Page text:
Patrick Reed, the cherubic young winner of three titles since August, has already learned how quickly the tide can turn on the PGA Tour.
He has the unique opportunity to change his public image substantially if he can pull out a win at the Zurich Classic in a humble manner. (See Matt Kuchar.)
While he should be known for his precocious ability to win tournaments, he instead became infamous for making self-aggrandizing statements at a press conference after winning the WGC-Cadillac Championship:
I just don't see a lot of guys that have done that, besides Tiger Woods, of course, and all of the other legends of the game. It’s just one of those things that I believe in myself -- especially after how hard I've worked -- that I'm one of the top five players in the world. To come out of a field like this and to hold on wire-to-wire like that, I feel like I've proven myself.
When he made his proclamation, the golf world groaned and sportswriters polished their keyboards in expectation of Reed's fall from grace. The resulting clunk you heard was Reed tying for 52nd at the Arnold Palmer Invitational, missing the cut at the Masters and tying for 48th at the RBC Heritage.
Reed just hasn't been in a groove, and no stat is more illuminating than the fact that he hasn't broken 70 since winning at Doral—all the way back in March.
It’s possible that karma reared its ugly head after Reed’s statement of self-importance. But he’s young enough and good enough to turn fate back his way. There is no reason, given his talent and confidence, that he shouldn’t win many tournaments down the road.
Let’s face it. To win at a high level, one has to have an abundance of confidence, and Reed’s was based on being a proven winner in a very short period of time. In fact, he was the youngest World Golf Championships winner ever, and he beat some of the biggest names in the game.
Who wouldn’t be proud of such an accomplishment?
He now ranks fourth on the FedEx Cup points list and 25th in the official world golf ranking.
That’s not quite the top five, but it is pretty darn good for a relatively new player on tour. Ironically, the closest he has gotten to the top five is when he hit a boat at the RBC Heritage Open named—you guessed it—"Top Five."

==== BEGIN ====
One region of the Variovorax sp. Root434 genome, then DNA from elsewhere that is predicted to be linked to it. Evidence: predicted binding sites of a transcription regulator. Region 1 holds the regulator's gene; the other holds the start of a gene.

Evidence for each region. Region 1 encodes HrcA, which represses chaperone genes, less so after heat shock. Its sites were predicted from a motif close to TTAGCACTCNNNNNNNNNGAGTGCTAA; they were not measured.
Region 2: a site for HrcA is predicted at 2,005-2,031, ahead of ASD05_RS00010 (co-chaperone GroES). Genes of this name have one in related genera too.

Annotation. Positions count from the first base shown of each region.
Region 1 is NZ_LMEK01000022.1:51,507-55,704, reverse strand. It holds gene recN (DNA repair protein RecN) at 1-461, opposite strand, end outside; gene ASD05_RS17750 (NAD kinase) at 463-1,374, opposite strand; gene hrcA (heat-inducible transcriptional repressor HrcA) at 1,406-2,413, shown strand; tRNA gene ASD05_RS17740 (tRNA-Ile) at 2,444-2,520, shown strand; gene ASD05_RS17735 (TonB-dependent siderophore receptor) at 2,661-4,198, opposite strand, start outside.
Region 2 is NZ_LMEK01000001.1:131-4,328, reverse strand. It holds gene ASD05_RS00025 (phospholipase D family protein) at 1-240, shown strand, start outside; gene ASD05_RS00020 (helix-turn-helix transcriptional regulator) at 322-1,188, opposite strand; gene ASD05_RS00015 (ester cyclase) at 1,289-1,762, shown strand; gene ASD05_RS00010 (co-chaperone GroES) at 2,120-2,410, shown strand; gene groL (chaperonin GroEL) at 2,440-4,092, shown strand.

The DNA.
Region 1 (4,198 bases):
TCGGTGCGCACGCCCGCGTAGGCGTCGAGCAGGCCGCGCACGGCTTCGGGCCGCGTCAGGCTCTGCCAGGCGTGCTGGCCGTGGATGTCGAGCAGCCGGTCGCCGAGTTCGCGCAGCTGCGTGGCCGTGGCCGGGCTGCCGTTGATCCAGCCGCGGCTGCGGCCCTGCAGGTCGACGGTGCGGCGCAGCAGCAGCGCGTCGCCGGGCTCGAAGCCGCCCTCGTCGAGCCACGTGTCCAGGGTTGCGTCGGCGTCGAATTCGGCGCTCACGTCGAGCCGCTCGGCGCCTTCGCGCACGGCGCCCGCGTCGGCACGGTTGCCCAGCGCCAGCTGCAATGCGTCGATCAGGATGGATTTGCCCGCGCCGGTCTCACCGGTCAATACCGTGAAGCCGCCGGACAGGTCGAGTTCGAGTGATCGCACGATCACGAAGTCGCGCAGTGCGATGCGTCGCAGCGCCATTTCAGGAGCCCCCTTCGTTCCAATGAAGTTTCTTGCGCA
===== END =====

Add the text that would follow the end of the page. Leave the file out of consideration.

He had an excellent opportunity to live up to his own hype when he was paired with age-group peers Rory McIlroy and Jordan Spieth at the Masters. Spieth is ranked seventh in the world, and McIlroy is ranked 10th.
Reed began the tournament nicely with a 71 but then ballooned to a second-day 79, which resulted in a missed cut. He soon discovered that it is one thing to win the Humana Challenge and quite another to make it to moving day at Augusta.
In his inaugural debut at the Masters, he had 10 bogeys on Friday, including three on the last three holes. He missed the cut by four strokes.
So, while 21-year-old PGA Tour Rookie of the Year Jordan Spieth was in the final group with subsequent winner Bubba Watson, Reed was riding the couch at home and watching the tournament on TV.
He can learn from the younger, more polished Spieth not only about how to play Amen Corner but also about how to be a gracious winner. To paraphrase the great Nike slogan, "Just shut up and do it."
Confidence is good. In fact, it is essential if you are going to contend with ultra-competitive fields in pro golf today. What’s more, it is refreshing to hear someone say what he is thinking after a big win. Maybe Reed was acting like an overexcited kid when he talked about being one of the best players in the world.
The hard part is blending confidence with humility. Even the supremely confident Tiger Woods never acted like Muhammad Ali, perhaps the greatest self-promoter in sports history, when he won. And Woods won a lot more than Reed could ever dream of.
If Reed wins this weekend, albeit in a somewhat diluted field, he will have more than half the wins of 14-year tour veteran Kuchar.
The Zurich Classic should create an excellent opportunity for that win, as few of the best players are in the field.
Reed's fourth win would not only help him regain some of his early momentum but also lend credence to his claims that he is one of the elite golfers in the world.